Quote Originally Posted by Maciamo
    Teachers are also free to emphasize parts of the government's curriculum and usually add things that are not in the curriculum. Therefore, what students really study depends not only from the school and options, but also of the teachers themselves. And the differences can be huge. For example, teachers usually go faster with a "good class" (more able students), and those students may learn up to half more in a year than students from another class with the same teacher.
    There has been the sickening education policy called "leveling of education," ͈畽 which turned out to be the education version of communism. It all started with the sickeningly feeble and incompetent son of President Park of the 3rd Republic. The previously prestigious junior high schools which were extremely difficult to get in were all leveled. What disaster he has wrought!! Nope, this Korean version of Civil Rights literally bastardized the nation's education system. I rant about it every chance I get. The teachers labor union has democratized the school administration; nevetheless it too has been criticized for creating pro-communist textbooks in history. The ideological content itself is not the problem; but taking sides with either the fascist or the socialists exclusively without giving a balanced view is going against the principles of historical teaching which should be rightfully aimed at cultivating reasoning.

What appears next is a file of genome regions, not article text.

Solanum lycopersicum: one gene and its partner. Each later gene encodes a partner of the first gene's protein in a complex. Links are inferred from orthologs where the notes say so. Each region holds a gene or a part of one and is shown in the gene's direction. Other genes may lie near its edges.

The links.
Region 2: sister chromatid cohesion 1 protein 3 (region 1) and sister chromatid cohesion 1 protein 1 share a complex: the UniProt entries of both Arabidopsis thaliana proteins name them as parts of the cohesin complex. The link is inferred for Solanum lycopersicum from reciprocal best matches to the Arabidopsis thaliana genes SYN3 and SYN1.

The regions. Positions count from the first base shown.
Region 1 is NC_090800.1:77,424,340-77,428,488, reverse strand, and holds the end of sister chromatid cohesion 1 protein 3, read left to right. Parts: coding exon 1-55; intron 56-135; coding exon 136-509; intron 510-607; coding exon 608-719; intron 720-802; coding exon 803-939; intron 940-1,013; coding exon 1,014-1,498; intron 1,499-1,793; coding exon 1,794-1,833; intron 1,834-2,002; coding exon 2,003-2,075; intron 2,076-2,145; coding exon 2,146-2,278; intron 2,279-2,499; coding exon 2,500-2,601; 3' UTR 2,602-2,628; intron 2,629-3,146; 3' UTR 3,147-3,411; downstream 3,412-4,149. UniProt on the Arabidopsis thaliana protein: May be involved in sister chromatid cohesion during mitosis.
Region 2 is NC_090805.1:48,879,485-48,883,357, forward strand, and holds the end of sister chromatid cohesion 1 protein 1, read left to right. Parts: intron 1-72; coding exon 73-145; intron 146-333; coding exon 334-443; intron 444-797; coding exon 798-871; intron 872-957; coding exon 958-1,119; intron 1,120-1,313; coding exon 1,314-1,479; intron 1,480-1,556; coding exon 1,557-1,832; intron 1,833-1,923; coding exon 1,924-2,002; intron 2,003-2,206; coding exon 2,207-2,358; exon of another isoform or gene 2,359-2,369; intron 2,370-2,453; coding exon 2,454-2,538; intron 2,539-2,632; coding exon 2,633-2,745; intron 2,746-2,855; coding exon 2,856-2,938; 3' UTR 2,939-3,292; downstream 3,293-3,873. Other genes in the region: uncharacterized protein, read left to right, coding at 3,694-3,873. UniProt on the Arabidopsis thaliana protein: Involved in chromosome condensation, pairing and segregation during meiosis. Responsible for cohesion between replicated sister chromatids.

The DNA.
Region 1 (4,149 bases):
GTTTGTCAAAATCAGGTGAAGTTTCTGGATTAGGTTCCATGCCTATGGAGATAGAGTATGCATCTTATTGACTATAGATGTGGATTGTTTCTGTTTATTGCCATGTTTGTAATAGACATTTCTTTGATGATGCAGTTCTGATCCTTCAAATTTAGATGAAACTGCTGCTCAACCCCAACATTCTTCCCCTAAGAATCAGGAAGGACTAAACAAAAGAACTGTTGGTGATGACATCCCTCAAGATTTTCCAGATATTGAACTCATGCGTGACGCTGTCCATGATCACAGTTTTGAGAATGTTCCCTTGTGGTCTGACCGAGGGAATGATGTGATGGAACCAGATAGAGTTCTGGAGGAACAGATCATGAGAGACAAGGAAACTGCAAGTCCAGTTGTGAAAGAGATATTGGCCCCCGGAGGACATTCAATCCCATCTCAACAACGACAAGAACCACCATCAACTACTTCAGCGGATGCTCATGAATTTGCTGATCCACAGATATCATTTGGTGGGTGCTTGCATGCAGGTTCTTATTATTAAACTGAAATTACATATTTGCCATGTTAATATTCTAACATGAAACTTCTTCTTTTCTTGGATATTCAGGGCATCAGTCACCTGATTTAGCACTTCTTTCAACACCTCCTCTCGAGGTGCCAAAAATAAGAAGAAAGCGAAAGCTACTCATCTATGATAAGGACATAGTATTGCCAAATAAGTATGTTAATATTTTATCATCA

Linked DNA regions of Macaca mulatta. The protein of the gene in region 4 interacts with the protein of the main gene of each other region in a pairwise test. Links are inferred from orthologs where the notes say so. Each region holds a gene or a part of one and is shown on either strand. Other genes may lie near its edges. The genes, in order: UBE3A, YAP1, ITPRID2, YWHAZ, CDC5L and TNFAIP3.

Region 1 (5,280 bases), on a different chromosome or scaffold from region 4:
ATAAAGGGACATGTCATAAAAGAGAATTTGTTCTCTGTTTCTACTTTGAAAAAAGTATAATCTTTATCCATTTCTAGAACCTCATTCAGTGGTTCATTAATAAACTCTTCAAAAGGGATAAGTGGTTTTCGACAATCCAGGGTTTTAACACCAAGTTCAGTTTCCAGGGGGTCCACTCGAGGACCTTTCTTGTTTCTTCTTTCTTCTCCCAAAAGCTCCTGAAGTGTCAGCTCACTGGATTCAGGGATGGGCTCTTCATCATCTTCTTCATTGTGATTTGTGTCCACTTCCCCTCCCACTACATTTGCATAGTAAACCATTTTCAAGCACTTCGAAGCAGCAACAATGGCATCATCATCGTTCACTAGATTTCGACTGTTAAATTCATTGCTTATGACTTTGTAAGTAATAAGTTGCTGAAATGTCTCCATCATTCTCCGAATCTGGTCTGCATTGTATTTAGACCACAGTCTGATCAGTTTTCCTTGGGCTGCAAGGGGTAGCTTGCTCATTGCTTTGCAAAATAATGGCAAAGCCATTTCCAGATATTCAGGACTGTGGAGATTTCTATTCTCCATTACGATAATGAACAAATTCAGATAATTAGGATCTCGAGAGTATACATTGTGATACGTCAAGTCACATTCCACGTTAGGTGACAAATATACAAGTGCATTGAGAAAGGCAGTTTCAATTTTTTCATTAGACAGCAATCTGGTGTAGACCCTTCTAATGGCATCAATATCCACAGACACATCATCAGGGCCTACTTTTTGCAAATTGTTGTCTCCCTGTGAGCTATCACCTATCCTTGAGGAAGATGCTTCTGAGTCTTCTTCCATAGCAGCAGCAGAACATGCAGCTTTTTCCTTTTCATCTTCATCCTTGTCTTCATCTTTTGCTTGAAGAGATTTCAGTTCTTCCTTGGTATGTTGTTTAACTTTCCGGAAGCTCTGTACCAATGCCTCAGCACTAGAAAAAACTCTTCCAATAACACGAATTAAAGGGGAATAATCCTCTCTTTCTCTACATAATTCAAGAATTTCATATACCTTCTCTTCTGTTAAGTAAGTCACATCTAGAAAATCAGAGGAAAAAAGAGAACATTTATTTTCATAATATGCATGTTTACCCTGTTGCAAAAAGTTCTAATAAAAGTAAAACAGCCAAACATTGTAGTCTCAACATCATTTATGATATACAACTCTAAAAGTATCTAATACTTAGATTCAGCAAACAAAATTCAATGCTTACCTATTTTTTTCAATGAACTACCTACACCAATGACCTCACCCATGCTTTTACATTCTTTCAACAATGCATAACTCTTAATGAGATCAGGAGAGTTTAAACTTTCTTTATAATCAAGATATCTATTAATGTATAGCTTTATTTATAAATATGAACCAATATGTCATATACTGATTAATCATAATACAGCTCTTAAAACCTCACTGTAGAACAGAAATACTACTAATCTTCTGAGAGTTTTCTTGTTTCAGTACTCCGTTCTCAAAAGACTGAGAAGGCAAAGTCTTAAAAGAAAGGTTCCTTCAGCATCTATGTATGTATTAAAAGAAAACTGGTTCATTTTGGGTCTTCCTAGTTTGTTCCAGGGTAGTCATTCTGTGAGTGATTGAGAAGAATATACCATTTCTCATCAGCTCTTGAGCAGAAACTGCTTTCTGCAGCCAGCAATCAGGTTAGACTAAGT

Quote Originally Posted by Maciamo
    Japanese teachers so not have any of these freedoms.
    6 & 7) In my secondary school, all students had 6 years of compulsory maths, native and foreign language, sciences, history, geography and Phys.Ed. + options (more of some of these subjects + other subjects). From what observations of the Japanese textbooks and classes, the level of maths is a bit lower and that of languages, history and geography is much lower in Japan.